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Heart-broken as I was, I was totally at a loss to account for the strange step which she had taken; and it was not till some years after that I learned the true reason from a female relation of hers, to whom it seems Celestina had confessed in confidence, that it was no demerit of mine that had caused her to break off the match so abruptly, nor any preference which she might feel for any other person, for she preferred me (she was pleased to say) to all mankind; but when she came to lay the matter closer to her heart, she found that she never should be able to bear the sight (I give you her very words as they were detailed to me by her relation) the sight of a man in a nightcap, who had appeared on a public platform, it would lead to such a disagreeable association of ideas! And to this punctilio I was sacrificed.

To pass over an infinite series of minor mortifications, to which this last and heaviest might well render me callous, behold me here, Mr. Editor! in the thirty-seventh year of my existence, (the twelfth, reckoning from my re-animation), cut off from all respectable connections, rejected by the fairer half of the community,—who in my case alone seem to have laid aside the character

istic pity of their sex ; punished because I was once punished unjustly; suffering for no other reason than because I once had the misfortune to suffer without any cause at all. In no other country, I think, but this, could a man have been subject to such a life-long persecution, when once his innocence had been clearly established.

Had I crawled forth a rescued victim from the rack in the horrible dungeons of the Inquisition, -had I heaved myself up from a half bastinado in China, or been torn from the just-entering, ghastly impaling stake in Barbary,—had I dropt alive from the knout in Russia, or come off with a gashed neck from the half-mortal, scarce-intime-retracted scymetar of an executioneering slave in Turkey, I might have borne about the remnant of this frame (the mangled trophy of reprieved innocence) with credit to myself, in any of those barbarous countries. No scorn, at least, would have mingled with the pity (small as it might be) with which what was left of me would have been surveyed.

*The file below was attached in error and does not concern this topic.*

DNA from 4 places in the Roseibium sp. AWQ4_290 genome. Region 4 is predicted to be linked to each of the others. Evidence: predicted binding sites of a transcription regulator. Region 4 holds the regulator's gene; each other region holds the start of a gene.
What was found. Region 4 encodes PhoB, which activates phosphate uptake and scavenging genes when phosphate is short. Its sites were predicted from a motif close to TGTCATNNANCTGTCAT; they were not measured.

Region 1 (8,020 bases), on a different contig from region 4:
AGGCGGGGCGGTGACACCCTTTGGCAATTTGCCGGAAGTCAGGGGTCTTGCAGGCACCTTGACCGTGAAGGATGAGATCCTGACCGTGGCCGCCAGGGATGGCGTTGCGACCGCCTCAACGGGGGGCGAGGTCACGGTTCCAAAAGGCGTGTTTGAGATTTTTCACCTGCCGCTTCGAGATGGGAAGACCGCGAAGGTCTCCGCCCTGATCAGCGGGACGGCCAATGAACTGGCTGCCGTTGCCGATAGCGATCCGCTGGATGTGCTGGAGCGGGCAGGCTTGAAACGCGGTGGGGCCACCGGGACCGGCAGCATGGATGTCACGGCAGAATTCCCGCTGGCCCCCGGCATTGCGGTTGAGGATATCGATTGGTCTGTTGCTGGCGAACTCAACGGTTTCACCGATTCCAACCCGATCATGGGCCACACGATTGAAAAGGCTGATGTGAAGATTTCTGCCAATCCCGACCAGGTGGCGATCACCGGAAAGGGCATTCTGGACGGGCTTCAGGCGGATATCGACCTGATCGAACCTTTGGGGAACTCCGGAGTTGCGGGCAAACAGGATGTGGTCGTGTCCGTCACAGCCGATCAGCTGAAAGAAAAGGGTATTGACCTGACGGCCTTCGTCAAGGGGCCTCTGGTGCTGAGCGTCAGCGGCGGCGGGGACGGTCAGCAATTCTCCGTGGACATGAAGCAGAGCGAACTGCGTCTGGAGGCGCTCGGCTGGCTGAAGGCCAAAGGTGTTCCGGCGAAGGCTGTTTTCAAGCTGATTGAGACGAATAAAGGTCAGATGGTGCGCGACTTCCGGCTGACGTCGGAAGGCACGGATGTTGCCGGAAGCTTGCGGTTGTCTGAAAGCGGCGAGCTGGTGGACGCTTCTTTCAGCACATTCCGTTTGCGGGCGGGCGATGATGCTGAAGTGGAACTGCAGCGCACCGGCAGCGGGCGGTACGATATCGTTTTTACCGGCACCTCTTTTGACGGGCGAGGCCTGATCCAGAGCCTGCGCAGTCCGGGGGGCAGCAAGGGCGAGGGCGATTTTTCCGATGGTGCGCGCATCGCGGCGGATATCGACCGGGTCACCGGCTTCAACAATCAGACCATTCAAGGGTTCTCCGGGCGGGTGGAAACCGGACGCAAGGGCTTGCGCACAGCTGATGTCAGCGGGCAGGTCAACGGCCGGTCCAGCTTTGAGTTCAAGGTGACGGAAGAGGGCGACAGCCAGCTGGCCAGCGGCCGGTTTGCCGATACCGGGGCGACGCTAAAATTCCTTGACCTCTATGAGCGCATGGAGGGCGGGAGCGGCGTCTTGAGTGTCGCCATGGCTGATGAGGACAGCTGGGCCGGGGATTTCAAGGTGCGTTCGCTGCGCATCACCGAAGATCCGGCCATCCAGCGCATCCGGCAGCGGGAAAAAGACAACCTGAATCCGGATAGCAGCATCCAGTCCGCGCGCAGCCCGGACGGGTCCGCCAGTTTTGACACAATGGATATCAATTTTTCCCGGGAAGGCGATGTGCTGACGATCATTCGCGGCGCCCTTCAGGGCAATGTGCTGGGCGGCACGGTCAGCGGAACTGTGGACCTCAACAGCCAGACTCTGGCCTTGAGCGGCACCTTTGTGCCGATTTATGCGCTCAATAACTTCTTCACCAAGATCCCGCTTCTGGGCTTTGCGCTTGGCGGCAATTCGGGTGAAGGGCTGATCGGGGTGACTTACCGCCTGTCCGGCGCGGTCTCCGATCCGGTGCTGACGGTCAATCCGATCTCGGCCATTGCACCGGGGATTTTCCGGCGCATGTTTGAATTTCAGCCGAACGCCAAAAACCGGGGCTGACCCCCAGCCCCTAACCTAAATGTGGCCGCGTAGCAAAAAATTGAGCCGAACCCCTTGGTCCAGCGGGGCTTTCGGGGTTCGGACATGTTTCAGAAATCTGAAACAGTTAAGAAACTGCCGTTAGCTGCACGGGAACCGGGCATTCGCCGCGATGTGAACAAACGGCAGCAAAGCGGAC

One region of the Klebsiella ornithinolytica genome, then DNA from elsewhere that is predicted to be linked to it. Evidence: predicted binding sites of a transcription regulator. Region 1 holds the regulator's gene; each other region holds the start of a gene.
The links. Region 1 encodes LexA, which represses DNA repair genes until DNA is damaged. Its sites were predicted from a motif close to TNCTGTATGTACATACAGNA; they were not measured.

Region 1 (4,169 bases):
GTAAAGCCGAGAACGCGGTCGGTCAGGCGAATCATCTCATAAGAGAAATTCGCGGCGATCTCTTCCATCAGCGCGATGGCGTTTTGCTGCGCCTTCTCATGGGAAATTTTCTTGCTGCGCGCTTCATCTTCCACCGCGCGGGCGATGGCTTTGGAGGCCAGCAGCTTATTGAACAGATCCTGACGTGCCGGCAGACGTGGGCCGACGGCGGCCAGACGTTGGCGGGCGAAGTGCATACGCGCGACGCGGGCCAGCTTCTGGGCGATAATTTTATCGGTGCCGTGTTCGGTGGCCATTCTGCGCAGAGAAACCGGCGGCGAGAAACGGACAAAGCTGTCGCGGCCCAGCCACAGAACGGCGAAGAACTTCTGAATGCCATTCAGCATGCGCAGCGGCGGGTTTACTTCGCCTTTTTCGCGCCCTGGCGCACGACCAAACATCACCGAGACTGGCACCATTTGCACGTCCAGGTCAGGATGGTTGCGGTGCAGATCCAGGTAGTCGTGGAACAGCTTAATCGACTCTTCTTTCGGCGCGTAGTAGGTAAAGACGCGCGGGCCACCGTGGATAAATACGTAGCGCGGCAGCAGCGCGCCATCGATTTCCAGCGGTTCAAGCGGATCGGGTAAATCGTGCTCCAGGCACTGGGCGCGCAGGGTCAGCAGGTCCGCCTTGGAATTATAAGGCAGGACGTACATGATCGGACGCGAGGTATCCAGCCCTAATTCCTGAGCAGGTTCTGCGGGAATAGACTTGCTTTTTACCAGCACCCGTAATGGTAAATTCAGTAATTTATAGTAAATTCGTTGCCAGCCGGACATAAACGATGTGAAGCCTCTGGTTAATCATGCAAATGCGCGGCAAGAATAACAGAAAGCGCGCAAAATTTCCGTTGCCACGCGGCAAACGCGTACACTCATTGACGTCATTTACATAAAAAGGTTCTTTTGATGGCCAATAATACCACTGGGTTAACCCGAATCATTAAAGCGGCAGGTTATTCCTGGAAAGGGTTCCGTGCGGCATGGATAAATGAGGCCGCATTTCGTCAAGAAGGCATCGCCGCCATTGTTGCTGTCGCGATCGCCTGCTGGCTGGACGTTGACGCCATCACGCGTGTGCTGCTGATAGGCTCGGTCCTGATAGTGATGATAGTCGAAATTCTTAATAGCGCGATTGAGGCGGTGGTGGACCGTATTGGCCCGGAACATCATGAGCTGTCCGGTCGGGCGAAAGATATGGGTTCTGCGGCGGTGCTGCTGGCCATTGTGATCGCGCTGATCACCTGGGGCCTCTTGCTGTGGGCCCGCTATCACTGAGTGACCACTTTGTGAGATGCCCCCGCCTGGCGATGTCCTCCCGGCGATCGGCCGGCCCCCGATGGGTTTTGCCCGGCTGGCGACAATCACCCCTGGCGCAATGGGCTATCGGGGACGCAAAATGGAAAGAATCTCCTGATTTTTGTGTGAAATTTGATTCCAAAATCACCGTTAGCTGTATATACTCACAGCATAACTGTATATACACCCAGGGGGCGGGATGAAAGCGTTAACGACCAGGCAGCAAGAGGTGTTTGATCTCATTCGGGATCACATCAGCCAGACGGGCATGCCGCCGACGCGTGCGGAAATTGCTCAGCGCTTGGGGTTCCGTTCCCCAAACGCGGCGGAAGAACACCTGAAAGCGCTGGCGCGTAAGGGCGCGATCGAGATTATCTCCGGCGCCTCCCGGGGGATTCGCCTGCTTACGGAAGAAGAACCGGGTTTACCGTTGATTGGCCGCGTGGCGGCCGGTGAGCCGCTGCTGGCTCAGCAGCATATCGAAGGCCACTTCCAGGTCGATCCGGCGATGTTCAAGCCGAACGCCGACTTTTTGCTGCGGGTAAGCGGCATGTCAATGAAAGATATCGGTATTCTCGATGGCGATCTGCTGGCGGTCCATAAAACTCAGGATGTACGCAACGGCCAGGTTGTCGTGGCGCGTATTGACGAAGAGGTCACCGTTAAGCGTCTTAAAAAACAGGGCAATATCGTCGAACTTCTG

The singularity of my case has often led me to enquire into the reasons of the general levity with which the subject of hanging is treated as a topic

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in this country. I say as a topic: for let the very persons who speak so lightly of the thing at a distance be brought to view the real scene,-let the platform be bona fide exhibited, and the trembling culprit brought forth,-the case is changed; but as a topic of conversation, I appeal to the vulgar jokes which pass current in every street. But why mention them, when the politest authors have agreed in making use of this subject as a source of the ridiculous ? Swift, and Pope, and Prior, are fond of recurring to it. Gay has built an entire drama upon this single foundation. The whole interest of the Beggar's Opera may be said to hang upon it. To such writers as Fielding and Smollet it is a perfect bon bouche. -Hear the facetious Tom Brown, in his Comical View of London and Westminster, describe the Ora der of the Show at one of the Tyburn Executions in his time :-“Mr. Ordinary visits his melancholy flock in Newgate by eight. Doleful procession up Holborn-hill about eleven. Men handsome and proper that were never thought so before, which is some comfort however. Arrive at the fatal place by twelve. Burnt brandy, women, and sabbath-breaking, repented of. Some few penitential drops fall under the gallows. Sheriff's